Tooth Pain Relief – Alleviating Toothache Once and for All

Tooth pain, or toothache, is a condition that most of you will experience at some point, and understanding the avenues of tooth pain relief that are available can help to reduce the frequency of toothache, or stop it completely. It can be a persistent nuisance and in many cases your discomfort will grow until the root of the issue is addressed. There are many different issues that can arise in the mouth and surrounding area that can cause pain to manifest in the form of a toothache, sometimes even when the affected tooth is perfectly healthy. In most cases, the effectiveness of pain relief will depend on the source behind the tooth pain.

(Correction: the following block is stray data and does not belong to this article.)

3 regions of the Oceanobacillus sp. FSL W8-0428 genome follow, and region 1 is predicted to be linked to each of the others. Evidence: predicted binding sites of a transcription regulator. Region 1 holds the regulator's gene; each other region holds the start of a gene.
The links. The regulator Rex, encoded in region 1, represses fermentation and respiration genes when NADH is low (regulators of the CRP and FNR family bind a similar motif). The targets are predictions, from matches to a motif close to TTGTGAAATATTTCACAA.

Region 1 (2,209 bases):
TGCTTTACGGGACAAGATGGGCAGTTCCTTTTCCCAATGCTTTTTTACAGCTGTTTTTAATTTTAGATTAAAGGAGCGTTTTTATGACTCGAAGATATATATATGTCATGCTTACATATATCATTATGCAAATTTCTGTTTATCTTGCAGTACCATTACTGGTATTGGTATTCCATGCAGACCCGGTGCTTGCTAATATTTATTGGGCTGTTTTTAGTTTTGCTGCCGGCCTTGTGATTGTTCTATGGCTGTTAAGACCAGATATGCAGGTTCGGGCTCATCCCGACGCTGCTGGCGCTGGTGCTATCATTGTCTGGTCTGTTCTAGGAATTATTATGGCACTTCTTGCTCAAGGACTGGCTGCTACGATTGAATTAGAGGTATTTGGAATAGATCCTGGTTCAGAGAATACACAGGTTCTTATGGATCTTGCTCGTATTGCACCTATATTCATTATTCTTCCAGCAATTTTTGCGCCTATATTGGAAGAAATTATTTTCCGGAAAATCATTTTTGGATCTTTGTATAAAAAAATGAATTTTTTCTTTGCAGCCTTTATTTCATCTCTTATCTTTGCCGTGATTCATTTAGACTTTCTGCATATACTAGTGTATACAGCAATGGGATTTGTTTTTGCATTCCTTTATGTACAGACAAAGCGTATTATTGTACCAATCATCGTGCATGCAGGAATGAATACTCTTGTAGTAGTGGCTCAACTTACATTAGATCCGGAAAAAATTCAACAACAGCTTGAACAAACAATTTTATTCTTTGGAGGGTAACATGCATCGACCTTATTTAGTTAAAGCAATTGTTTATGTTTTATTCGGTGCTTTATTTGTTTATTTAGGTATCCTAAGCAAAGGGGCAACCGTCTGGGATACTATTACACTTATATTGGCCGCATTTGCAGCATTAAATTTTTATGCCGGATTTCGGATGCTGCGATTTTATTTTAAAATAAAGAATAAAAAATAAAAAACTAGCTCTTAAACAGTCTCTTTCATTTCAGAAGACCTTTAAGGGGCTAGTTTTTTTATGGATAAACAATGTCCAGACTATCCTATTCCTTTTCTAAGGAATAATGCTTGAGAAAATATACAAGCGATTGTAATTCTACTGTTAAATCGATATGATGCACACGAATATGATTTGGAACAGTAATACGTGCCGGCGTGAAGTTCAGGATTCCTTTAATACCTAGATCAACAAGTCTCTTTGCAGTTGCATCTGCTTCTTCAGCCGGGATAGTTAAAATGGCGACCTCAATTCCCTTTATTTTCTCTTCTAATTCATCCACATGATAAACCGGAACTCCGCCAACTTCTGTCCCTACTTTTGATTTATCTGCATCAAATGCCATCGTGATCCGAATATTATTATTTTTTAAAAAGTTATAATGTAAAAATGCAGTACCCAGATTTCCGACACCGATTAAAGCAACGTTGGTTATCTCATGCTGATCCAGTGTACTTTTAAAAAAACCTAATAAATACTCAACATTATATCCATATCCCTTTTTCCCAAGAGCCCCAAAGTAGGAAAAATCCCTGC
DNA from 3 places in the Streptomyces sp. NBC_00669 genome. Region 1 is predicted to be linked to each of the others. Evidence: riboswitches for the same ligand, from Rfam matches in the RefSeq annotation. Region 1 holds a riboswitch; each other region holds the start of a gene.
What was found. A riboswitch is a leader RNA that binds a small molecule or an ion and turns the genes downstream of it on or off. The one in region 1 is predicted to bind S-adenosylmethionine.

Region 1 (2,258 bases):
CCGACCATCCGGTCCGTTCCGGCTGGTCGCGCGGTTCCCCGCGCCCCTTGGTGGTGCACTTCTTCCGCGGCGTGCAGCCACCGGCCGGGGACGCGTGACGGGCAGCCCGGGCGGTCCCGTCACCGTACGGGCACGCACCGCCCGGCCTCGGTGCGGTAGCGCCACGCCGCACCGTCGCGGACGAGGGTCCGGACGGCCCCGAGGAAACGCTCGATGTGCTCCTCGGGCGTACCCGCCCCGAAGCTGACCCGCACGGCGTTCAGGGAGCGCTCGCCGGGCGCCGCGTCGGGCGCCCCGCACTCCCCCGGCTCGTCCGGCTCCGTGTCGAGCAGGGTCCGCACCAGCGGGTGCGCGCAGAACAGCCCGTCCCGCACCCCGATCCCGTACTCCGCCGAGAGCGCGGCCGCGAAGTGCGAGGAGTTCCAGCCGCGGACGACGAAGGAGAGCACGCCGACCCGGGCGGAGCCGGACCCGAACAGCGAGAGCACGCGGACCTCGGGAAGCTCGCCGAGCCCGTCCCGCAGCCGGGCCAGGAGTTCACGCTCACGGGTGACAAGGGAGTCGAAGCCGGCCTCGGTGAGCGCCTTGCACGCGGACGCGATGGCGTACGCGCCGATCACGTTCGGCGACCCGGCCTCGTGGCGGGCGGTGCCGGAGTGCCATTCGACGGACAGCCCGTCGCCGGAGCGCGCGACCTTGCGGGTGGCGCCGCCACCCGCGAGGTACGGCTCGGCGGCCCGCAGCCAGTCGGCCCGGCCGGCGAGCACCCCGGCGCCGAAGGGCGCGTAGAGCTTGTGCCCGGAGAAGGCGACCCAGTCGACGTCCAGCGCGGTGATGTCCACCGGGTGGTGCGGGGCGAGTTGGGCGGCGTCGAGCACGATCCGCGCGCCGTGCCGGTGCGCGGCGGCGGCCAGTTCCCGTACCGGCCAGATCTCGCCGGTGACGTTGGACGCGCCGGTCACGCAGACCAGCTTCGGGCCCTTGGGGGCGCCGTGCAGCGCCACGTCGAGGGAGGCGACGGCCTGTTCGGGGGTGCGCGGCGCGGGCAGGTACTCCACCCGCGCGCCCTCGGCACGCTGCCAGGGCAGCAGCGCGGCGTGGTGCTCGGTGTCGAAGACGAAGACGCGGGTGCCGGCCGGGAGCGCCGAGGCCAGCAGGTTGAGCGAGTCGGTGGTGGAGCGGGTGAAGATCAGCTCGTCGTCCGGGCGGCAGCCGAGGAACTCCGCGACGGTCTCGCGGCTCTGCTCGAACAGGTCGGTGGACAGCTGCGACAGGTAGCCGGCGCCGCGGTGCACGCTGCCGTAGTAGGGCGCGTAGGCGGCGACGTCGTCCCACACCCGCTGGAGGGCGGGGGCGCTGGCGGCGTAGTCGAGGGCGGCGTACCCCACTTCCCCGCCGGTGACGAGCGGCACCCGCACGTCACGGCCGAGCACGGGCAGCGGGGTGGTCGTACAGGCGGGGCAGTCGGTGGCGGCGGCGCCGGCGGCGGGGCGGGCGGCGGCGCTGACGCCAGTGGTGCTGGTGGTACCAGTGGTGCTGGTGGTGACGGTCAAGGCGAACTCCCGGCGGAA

Causes of Tooth Pain

A large percentage of toothache cases can be attributed to an underlying dental issue. Although a cavity may be the first problem to come to mind, there are many other possible sources of tooth pain: A cracked tooth, gum disease, root sensitivity, a gum or dental abscess, and a cracked or lost filling are a few examples of dental issues that can easily trigger recurring instances of toothache. To gain a better understanding of what these conditions entail, descriptions of each dental issue are listed below: